“Those Who Walk Away” is a dark, haunted house tale about the monsters we face and the ones we create through the choices we make.
THOSE WHO WALK AWAY just landed on digital (2/11/22). Read on to find out if you should Rent it, Stream it, or Skip it.
I really wanted to love this film because I really love the idea of this film.
Taking inspiration in part from the chilling short story from Ursula K. Le Guin, “The Ones Who Walk Away from Omelas” (1973), the foundation exists here for something special. Unfortunately, the efforts to build upon that foundation fall far short of expectations.
Working from a script he co-wrote with Spencer Moleda, director Robert Rippberger had some lofty ambitions for Those Who Walk Away, and he does his best to obfuscate obvious budget constraints under a flash of fancy camera work and cinematic gimmicks. But this only serves to muddy an already murky storyline.
Rippberger explains his unique approach to shooting the film:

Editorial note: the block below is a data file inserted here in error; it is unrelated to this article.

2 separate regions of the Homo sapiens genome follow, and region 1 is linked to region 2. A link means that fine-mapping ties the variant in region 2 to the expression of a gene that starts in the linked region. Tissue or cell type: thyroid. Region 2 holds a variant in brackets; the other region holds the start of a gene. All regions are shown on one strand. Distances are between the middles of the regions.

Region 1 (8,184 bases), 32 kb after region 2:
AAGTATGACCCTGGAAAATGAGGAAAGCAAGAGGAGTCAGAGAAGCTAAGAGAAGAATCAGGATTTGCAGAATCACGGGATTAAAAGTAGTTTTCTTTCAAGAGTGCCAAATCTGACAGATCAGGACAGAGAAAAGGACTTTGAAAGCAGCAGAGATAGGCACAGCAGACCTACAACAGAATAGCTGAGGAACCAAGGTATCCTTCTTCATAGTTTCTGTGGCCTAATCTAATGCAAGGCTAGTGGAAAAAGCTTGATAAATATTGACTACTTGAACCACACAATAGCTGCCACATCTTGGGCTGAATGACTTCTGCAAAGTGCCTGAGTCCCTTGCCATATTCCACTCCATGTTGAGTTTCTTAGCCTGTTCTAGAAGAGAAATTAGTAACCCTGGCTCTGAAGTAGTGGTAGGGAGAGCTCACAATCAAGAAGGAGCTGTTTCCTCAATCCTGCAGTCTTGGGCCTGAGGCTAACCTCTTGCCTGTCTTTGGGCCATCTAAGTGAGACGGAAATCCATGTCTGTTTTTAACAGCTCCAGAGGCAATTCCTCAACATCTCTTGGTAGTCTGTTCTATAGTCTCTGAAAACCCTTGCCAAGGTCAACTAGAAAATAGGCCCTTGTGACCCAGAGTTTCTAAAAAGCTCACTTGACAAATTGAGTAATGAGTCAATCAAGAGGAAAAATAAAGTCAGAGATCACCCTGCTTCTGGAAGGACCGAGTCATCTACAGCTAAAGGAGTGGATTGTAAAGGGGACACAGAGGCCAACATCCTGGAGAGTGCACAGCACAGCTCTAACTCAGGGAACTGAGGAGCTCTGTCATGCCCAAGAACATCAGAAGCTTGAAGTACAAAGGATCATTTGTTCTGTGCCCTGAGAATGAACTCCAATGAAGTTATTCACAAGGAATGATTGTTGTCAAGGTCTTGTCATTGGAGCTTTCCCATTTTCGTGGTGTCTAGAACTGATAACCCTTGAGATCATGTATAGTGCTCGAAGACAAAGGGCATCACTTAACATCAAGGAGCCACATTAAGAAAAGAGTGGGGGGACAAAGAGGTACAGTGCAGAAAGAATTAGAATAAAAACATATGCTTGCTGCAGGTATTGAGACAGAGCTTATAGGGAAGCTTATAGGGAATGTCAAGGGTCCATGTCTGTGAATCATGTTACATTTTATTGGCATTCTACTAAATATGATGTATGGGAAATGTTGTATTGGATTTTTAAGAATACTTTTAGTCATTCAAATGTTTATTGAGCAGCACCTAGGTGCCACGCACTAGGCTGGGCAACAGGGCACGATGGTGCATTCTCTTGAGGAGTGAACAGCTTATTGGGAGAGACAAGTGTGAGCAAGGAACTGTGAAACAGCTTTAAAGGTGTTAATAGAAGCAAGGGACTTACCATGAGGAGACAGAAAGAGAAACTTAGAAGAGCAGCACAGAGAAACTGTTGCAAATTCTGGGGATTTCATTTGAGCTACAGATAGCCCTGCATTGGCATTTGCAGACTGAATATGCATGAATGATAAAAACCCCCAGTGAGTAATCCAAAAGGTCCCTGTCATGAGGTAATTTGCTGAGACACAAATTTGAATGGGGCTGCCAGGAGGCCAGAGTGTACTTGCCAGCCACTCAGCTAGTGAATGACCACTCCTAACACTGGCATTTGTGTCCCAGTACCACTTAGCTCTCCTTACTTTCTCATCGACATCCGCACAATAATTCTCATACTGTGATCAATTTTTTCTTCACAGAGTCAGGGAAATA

“We really went the distance and did not hold back, despite shooting the film in a series of continuous takes much like Hitchcock’s ROPE. While many would see this as sacrificing the tools of storytelling, it was really doubling down on connecting with audiences in the often more troubling moments left out between cuts in a traditional film.”
While I appreciate the creative approach to visual storytelling, the cinema verité style of simulated single-take filmmaking feels tedious in a film that could have greatly benefited from more purposeful editing to enhance the tension and keep the film from languishing heavily through most of its runtime.